The SSA doesn’t look kindly on fraud, and the penalty for misuse of Social Security can be severe. Each false statement a person makes, while knowing full-well that they are not eligible, can result in misdemeanor fines of up to $5,000. For people in “positions of trust,” such as doctors, translators, claimant representatives, and current or former SSA employees, that about increases up to $7,500.

Felony criminal penalties for Social Security fraud can set someone back up to $250,000 and can put them away for five years. For the aforementioned people in positions of trust, the punishment could be as much as 10 years in prison.

Identifying Social Security Disability Fraud

Despite evidence that shows disability fraud happens far less frequently than expected, Disability Experts of Florida believes any fraud is too much fraud. Before you report disability fraud, however, there are three things you should consider:

  • You must know the reason why someone has been approved for benefits. If you’re not sure, research will need to be conducted to uncover the truth before accusations are made.
  • Be certain that you fully comprehend the person’s situation, as working a regular job may complicate their condition more than you know. For example, the need for frequent medication throughout the day could leave them unable to hold down a job, or perhaps they need to make trips to the hospital on a weekly or even daily basis which conflicts with their job.
  • Be aware that even if you don’t see a physical disability and impairment, an individual may still suffer from an invisible disability such as mental or psychological disorders; these are not often easy to identify and you may not understand how they do, in fact, interrupt the person’s daily activities.

If you suspect someone is abusing the system in order to collect disability benefits, chances are you know them quite well. Making an outright accusation can destroy relationships, so tread carefully. The social security fraud investigation process can also be a long one and use up a lot of resources, so if you’re unsure, it’s probably best to first ask questions and look into the actions of the person to help you get to the bottom of the matter before reporting them.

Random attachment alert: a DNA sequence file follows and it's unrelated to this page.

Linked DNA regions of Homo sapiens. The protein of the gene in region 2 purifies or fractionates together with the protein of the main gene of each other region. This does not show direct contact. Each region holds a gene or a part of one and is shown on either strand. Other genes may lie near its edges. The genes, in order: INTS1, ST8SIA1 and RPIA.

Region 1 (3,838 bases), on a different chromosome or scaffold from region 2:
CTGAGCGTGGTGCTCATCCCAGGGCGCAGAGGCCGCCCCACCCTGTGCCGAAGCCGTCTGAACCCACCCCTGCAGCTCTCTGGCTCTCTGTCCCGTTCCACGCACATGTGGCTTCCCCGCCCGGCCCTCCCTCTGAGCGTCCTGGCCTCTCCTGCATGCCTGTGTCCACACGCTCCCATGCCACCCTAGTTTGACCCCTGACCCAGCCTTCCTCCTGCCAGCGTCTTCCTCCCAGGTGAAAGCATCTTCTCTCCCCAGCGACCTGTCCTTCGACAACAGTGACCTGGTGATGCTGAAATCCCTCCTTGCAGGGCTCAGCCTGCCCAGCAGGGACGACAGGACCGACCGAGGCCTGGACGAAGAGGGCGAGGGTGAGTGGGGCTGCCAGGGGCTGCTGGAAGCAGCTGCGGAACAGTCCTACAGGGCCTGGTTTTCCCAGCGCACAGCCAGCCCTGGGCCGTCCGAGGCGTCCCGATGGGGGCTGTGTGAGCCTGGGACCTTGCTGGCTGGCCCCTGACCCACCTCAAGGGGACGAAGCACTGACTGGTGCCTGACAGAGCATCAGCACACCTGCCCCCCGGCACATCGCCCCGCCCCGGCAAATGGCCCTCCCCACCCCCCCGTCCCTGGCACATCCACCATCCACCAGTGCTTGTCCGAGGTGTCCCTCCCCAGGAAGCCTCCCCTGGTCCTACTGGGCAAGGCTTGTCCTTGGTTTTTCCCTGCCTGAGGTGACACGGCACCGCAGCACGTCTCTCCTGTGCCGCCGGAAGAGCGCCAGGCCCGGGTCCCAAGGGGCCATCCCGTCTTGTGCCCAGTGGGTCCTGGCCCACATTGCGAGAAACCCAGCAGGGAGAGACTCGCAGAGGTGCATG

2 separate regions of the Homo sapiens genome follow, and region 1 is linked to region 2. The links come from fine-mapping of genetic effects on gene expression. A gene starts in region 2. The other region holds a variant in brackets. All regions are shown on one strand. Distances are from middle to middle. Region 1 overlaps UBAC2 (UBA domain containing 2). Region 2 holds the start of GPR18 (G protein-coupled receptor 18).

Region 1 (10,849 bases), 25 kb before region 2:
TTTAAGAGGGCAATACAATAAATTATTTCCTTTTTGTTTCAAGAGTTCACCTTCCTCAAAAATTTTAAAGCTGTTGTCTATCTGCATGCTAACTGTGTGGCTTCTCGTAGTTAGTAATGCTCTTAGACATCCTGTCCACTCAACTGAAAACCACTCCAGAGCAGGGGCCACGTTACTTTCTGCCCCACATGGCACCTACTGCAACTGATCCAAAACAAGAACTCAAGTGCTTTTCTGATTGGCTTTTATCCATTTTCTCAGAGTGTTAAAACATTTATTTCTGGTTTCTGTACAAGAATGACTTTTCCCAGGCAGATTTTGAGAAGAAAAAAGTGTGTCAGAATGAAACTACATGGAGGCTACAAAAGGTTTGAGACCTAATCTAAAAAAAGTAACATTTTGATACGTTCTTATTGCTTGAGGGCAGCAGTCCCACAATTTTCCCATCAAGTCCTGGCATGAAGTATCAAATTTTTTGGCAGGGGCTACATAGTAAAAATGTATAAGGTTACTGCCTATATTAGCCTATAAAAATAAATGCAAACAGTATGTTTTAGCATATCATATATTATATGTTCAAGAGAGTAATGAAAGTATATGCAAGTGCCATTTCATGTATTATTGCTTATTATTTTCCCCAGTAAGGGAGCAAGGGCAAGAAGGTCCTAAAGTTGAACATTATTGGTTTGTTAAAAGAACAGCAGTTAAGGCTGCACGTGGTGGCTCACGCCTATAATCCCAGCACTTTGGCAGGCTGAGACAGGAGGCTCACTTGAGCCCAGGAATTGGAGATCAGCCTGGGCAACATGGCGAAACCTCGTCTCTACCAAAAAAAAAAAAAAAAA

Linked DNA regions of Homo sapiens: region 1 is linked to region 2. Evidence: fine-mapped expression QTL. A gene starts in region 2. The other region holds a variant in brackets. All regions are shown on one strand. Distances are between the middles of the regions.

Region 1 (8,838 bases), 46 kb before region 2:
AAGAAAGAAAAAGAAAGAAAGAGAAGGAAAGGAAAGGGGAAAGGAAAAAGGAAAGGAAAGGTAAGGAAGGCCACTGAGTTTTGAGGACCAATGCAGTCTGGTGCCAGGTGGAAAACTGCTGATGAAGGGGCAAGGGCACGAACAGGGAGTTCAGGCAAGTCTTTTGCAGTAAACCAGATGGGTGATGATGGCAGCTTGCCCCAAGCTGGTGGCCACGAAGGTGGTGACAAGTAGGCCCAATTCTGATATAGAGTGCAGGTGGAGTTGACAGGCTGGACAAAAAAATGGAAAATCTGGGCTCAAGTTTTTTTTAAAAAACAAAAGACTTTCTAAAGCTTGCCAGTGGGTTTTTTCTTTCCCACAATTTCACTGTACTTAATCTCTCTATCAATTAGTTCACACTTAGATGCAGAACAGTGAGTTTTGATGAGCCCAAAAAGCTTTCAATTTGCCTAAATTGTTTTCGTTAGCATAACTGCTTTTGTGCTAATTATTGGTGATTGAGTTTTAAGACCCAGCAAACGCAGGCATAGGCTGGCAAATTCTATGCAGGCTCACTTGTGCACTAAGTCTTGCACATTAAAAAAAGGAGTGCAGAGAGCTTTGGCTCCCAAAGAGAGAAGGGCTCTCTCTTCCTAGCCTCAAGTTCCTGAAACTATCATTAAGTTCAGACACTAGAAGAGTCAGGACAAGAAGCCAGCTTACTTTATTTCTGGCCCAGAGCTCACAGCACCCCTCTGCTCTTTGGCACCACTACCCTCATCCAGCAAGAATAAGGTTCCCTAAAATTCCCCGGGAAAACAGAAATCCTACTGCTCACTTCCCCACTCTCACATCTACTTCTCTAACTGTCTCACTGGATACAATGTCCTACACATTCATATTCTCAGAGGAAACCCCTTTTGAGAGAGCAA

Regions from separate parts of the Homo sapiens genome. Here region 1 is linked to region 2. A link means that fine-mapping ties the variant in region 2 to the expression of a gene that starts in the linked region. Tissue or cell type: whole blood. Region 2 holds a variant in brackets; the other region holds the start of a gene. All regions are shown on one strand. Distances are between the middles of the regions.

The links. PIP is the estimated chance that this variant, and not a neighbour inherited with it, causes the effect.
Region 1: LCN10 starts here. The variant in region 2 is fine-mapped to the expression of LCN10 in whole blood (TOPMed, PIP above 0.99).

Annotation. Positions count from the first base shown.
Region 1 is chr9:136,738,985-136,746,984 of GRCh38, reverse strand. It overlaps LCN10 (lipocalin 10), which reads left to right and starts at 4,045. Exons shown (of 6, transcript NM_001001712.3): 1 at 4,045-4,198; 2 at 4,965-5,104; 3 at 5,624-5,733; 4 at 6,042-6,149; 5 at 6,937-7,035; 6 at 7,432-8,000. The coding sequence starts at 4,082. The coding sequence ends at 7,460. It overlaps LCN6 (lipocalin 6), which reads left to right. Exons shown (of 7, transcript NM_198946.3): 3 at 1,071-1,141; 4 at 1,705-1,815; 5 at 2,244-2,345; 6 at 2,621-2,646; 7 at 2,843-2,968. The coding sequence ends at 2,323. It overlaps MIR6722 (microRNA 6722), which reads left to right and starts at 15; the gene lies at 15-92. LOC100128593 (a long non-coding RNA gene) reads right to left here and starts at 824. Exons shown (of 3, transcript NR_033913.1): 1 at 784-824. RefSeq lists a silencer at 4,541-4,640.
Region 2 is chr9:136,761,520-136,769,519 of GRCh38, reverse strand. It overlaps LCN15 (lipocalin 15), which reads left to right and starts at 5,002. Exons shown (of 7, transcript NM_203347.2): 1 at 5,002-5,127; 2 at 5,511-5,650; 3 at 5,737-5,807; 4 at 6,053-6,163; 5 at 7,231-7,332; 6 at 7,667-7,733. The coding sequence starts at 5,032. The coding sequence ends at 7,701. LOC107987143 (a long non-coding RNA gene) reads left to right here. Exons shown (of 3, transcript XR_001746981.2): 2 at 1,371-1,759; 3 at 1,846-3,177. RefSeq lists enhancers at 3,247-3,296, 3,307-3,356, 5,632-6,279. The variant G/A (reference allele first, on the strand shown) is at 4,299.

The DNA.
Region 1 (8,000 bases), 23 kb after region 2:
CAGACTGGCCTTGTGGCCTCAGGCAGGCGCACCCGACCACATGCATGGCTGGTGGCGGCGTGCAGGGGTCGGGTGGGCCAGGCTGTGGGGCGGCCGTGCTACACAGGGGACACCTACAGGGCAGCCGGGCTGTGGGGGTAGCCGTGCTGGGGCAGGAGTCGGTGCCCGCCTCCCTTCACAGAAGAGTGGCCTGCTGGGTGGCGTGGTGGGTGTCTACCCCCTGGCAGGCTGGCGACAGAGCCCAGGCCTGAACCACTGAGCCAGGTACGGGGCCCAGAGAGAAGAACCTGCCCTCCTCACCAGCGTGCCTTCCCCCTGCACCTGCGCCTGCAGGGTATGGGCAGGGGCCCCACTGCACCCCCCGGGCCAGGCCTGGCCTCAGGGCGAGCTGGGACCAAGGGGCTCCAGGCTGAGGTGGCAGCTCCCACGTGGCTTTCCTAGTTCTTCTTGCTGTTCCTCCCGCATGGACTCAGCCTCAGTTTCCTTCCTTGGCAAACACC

How To Report Disability Fraud

If you suspect someone of committing a fraudulent act, here are the steps to take to report disability fraud.

  • First, contact the toll-free Social Security Administration Fraud Hotline at (800) 269-0271.
  • Explain in detail what type of fraudulent activity you suspect.
  • Provide as much information as you can about the individual potentially committing fraud, such as their name, address, phone number, and birth date and Social Security number if you know them. The more information you supply, the quicker the investigation can get underway.
  • Do not report anything that you are uncertain of; there are penalties for reporting false information, so stick with the facts only.
  • If you’re not comfortable calling the SSA Fraud Hotline, you can fill out a fraud report form online, or mail it to:

Social Security Fraud Hotline

P.O. Box 17768

Baltimore, Maryland 21235

No matter how you choose to report fraud to the social security disability hotline, you can request Confidentiality and Anonymity. You can also report disability fraud on behalf of yourself or a business.

Questions About Social Security Disability?

Social Security Disability programs benefit millions of people who truly need it; but there is always a bad apple in the bunch. Reporting misuse of social security benefits is important to ensure the right people receive the support they need, but it’s also a serious accusation that must be carefully considered. Before you report someone and an SSDI or SSI fraud investigation gets underway, be sure you have all the facts. And, if you have any other questions, you can always contact Disability Experts of Florida.